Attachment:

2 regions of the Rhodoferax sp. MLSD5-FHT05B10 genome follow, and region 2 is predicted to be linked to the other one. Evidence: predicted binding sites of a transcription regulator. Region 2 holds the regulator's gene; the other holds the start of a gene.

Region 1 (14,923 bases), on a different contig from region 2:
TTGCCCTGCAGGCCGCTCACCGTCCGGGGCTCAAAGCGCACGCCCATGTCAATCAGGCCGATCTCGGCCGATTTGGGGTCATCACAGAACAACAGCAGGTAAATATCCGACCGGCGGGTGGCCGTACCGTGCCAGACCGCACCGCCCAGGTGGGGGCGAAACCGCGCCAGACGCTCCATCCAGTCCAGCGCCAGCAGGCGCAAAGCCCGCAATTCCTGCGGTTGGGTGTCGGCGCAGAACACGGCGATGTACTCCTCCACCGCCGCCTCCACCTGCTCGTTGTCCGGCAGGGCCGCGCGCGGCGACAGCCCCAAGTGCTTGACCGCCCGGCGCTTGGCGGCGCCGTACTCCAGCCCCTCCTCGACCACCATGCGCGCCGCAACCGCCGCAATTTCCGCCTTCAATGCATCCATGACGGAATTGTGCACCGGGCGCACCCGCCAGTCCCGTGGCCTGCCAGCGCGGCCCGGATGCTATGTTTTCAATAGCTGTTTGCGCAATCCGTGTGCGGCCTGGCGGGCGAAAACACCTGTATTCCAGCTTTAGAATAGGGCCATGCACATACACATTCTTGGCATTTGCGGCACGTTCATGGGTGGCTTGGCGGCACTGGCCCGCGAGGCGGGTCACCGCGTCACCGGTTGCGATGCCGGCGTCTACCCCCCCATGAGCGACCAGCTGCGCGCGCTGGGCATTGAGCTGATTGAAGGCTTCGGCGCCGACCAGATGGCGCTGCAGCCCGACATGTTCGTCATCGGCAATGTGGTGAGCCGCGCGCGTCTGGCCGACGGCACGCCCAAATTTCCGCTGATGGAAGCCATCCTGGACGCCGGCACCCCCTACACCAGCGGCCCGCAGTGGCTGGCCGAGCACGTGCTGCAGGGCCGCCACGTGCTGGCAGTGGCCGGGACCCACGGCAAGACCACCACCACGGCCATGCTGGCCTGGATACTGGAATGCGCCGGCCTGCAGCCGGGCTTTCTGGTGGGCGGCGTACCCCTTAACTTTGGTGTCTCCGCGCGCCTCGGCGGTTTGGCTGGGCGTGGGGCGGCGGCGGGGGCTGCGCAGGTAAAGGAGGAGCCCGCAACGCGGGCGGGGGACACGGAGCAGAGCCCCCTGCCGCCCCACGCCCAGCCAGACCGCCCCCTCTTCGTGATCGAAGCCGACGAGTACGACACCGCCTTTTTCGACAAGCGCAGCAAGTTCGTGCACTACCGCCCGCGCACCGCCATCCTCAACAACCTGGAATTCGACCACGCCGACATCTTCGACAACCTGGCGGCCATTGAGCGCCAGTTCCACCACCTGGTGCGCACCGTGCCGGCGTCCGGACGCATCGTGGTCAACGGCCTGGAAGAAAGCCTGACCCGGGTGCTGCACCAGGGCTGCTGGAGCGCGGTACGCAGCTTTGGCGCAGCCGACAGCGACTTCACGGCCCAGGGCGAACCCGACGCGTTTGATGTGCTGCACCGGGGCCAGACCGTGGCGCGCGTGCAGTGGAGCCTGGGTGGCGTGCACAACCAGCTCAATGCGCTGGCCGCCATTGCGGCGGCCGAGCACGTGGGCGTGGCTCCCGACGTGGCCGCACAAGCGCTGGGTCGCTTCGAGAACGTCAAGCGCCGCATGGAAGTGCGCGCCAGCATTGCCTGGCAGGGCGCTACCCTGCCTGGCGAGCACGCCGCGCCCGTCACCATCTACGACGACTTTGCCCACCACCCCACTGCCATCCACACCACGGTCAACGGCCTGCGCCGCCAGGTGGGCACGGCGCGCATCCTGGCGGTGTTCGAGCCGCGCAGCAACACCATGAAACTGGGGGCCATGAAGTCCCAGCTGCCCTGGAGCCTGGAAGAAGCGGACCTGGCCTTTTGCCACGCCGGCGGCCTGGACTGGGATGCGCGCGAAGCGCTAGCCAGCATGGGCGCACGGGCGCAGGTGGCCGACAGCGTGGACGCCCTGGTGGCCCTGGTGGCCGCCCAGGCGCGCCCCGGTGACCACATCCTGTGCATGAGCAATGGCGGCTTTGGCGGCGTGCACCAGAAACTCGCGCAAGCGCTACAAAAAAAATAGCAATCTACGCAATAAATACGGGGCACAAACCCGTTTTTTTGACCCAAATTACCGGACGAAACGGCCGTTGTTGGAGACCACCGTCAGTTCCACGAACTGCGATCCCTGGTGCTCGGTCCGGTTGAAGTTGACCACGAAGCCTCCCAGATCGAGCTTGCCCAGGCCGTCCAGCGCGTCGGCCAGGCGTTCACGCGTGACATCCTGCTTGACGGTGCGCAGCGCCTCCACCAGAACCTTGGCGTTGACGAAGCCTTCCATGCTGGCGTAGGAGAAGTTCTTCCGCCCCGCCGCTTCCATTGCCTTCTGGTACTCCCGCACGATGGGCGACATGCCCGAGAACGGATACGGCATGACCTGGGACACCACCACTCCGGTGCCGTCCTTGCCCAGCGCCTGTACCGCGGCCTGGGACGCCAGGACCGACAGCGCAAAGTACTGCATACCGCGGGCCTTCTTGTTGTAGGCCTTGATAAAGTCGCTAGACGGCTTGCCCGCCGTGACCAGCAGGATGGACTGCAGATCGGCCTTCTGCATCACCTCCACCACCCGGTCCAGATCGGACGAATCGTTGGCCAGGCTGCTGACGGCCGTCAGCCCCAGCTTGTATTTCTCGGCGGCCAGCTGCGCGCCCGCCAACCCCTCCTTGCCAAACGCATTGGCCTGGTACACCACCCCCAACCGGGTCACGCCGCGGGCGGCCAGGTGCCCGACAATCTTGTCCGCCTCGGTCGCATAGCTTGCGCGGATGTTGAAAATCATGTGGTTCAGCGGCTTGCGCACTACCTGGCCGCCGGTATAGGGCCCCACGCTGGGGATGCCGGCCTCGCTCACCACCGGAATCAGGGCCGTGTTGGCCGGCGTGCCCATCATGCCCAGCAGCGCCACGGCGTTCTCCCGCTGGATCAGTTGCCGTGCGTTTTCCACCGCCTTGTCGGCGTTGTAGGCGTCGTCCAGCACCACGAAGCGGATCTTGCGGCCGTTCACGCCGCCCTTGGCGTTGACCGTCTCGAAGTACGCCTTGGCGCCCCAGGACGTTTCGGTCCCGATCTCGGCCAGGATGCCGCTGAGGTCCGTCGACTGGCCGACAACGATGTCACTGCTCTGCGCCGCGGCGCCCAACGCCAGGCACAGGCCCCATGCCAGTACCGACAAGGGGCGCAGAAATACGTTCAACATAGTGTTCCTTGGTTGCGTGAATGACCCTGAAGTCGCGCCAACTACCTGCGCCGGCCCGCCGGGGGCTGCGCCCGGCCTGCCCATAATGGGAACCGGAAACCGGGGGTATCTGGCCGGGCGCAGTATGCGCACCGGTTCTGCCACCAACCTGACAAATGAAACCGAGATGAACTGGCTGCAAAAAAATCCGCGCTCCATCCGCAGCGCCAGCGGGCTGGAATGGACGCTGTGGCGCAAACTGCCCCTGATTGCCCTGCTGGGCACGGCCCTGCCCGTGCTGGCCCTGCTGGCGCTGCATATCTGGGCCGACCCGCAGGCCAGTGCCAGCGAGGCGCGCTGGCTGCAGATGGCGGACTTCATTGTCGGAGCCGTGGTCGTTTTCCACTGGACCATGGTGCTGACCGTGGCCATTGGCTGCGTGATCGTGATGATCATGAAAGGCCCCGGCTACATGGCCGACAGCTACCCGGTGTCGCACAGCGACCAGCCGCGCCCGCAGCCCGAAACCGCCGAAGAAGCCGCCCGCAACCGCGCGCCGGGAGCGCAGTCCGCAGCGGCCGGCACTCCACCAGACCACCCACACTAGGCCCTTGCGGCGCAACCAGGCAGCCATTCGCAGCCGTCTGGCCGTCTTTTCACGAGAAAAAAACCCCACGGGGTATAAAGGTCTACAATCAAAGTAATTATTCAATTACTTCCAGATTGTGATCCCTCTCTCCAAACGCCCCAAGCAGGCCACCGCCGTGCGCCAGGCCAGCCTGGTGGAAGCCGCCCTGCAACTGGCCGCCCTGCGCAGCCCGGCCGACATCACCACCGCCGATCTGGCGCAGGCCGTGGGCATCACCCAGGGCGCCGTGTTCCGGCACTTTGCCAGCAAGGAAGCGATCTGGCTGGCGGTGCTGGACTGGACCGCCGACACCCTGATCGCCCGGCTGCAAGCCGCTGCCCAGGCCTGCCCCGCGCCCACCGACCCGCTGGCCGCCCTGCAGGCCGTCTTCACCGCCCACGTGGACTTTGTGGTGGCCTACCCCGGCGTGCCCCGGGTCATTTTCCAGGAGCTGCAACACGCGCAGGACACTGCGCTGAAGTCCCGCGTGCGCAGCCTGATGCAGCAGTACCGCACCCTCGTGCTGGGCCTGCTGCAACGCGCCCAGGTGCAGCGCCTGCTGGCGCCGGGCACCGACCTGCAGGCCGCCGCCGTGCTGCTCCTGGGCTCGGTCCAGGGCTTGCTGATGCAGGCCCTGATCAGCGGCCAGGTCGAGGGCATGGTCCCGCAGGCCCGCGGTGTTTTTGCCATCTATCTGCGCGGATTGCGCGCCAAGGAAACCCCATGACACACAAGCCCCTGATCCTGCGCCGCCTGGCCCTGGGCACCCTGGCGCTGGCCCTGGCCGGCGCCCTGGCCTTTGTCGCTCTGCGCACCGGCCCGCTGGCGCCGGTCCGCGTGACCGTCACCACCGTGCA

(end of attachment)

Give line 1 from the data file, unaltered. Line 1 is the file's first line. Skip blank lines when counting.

2 regions of the Rhodoferax sp. MLSD5-FHT05B10 genome follow, and region 2 is predicted to be linked to the other one. Evidence: predicted binding sites of a transcription regulator. Region 2 holds the regulator's gene; the other holds the start of a gene.